"The Shape of a Logo Has a Powerful Impact on Consumers"
Marlene Breverman stashed this in Psychology
When the clothing retailer the Gap attempted to refresh its logo in 2010, the reaction from the public and the shareholders was harsh. One Harvard Business Review writer declared, “[T]he logo looks like something my pet hamster could cook up in PowerPoint.”
But new research suggest that there’s more to a logo than its basic aesthetic appeal. The study, conducted by an international team of researchers, suggests that people make complex assessments of a company or product based merely on the shape of the logo.
“Five experiments document that the mere circularity and angularity of a brand logo is powerful enough to affect perceptions of the attributes of a product or company,” the researchers write in the Journal of Consumer Research.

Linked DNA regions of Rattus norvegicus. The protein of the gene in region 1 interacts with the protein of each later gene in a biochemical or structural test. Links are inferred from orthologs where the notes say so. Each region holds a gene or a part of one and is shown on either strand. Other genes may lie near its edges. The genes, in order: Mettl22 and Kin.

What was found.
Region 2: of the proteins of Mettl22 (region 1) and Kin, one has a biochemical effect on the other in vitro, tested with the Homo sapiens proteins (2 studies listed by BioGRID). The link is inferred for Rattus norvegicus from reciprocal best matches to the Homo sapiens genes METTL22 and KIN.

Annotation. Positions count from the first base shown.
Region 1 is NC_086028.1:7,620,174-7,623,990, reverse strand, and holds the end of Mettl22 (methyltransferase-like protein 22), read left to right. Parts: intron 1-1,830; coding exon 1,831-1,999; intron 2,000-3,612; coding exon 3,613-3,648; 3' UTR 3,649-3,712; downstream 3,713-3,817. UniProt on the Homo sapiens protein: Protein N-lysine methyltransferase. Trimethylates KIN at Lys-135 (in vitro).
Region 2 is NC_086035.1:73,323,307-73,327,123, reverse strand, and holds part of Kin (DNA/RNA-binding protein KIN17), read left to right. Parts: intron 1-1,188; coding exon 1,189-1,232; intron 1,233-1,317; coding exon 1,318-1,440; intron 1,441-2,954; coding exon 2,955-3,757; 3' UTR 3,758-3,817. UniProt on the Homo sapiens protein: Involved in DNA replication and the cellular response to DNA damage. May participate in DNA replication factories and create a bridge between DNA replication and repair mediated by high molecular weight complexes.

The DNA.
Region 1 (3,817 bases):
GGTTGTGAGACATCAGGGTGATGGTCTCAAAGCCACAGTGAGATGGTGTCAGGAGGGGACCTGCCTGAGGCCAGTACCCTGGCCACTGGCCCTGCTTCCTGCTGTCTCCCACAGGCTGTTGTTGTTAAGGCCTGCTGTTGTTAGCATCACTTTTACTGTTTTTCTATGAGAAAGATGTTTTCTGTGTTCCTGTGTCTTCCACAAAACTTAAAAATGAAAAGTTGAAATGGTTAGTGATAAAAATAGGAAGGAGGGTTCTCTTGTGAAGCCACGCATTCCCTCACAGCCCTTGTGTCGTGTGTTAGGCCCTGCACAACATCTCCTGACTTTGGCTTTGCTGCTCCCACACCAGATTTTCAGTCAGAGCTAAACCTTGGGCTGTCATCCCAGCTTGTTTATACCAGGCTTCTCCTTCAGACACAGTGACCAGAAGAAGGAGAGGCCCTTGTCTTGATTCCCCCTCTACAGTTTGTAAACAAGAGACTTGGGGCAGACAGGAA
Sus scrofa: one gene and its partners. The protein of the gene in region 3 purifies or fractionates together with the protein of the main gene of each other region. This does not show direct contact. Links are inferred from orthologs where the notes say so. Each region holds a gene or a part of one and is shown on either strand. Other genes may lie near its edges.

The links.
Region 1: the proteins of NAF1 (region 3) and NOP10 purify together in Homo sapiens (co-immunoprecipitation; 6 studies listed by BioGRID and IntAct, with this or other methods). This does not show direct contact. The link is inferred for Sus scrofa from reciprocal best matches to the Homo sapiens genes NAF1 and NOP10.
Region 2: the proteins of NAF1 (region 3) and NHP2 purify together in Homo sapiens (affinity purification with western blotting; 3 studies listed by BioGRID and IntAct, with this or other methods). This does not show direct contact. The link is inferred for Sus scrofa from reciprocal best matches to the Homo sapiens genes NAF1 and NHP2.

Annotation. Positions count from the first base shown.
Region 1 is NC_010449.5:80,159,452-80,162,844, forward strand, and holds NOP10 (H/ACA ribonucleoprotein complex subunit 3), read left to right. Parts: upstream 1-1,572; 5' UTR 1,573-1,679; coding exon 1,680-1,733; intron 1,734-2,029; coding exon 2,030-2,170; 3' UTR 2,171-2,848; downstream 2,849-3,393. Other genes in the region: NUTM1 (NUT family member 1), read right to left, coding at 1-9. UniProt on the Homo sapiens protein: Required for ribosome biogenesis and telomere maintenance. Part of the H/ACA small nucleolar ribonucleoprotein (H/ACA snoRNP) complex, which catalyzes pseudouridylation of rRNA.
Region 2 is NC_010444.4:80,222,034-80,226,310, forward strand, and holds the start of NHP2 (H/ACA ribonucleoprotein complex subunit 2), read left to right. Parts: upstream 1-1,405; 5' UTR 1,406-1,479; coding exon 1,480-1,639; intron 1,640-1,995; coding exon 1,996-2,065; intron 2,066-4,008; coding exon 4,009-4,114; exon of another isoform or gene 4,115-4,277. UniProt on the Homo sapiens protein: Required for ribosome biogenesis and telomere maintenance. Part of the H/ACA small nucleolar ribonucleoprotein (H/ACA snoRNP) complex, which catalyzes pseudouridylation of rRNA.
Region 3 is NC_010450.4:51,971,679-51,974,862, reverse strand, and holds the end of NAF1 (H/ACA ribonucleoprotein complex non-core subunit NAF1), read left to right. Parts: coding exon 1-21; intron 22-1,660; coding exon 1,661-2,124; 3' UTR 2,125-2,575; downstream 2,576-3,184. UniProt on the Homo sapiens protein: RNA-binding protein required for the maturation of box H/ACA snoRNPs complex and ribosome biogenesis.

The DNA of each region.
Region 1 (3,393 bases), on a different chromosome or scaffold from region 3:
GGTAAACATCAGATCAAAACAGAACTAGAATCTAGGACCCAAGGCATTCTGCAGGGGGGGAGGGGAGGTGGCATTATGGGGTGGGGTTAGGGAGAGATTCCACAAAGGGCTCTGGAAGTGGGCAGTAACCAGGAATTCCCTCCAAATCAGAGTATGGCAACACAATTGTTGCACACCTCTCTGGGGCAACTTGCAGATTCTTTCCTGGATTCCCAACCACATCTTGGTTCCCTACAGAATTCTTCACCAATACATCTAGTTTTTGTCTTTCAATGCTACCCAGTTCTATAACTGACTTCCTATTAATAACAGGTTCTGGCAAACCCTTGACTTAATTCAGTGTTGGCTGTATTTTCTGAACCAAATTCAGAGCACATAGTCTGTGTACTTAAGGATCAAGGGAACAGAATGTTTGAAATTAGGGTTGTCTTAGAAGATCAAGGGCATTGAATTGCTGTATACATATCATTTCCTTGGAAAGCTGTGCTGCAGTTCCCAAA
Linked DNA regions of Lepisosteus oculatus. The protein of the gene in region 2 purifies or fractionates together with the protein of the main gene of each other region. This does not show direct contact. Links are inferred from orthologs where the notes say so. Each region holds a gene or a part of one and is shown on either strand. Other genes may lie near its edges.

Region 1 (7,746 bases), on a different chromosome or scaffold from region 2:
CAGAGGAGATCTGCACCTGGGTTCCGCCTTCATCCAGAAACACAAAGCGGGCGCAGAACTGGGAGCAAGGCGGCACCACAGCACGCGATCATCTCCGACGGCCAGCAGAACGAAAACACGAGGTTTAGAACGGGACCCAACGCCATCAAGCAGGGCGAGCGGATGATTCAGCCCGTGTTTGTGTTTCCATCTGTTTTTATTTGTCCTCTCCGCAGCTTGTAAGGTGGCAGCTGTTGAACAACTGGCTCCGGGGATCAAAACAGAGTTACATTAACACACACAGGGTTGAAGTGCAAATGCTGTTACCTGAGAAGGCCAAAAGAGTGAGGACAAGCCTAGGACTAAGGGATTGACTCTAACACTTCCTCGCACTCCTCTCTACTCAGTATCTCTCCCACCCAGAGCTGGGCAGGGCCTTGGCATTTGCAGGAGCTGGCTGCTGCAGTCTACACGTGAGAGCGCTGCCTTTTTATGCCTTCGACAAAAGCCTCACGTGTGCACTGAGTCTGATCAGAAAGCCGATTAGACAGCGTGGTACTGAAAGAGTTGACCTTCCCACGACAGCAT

Sounds like shapes matter.
Previous marketing research has suggested that circular shapes activate associations with softness, while angular shapes tend to activate associations with hardness. However, lead author Yuwei Jiang (Hong Kong Polytechnic University) and colleagues found that these associations extend far beyond a product’s physical qualities; people not only associated round logos with physical “softness” but the roundness or angularity of a logo also had the power to conjure up complex associations.
For example, a round logo might evoke associations related to “softness,” including perceptions that a company is caring, warm, and sensitive to customer needs.
With this in mind, the research team hypothesized that products advertised with circular logos would result in perceptions of greater product comfortableness, while angular logos would result in perceptions of heightened durability. Additionally, the researchers anticipated that logo designs would also influence broad perceptions of a company – such as customer service quality.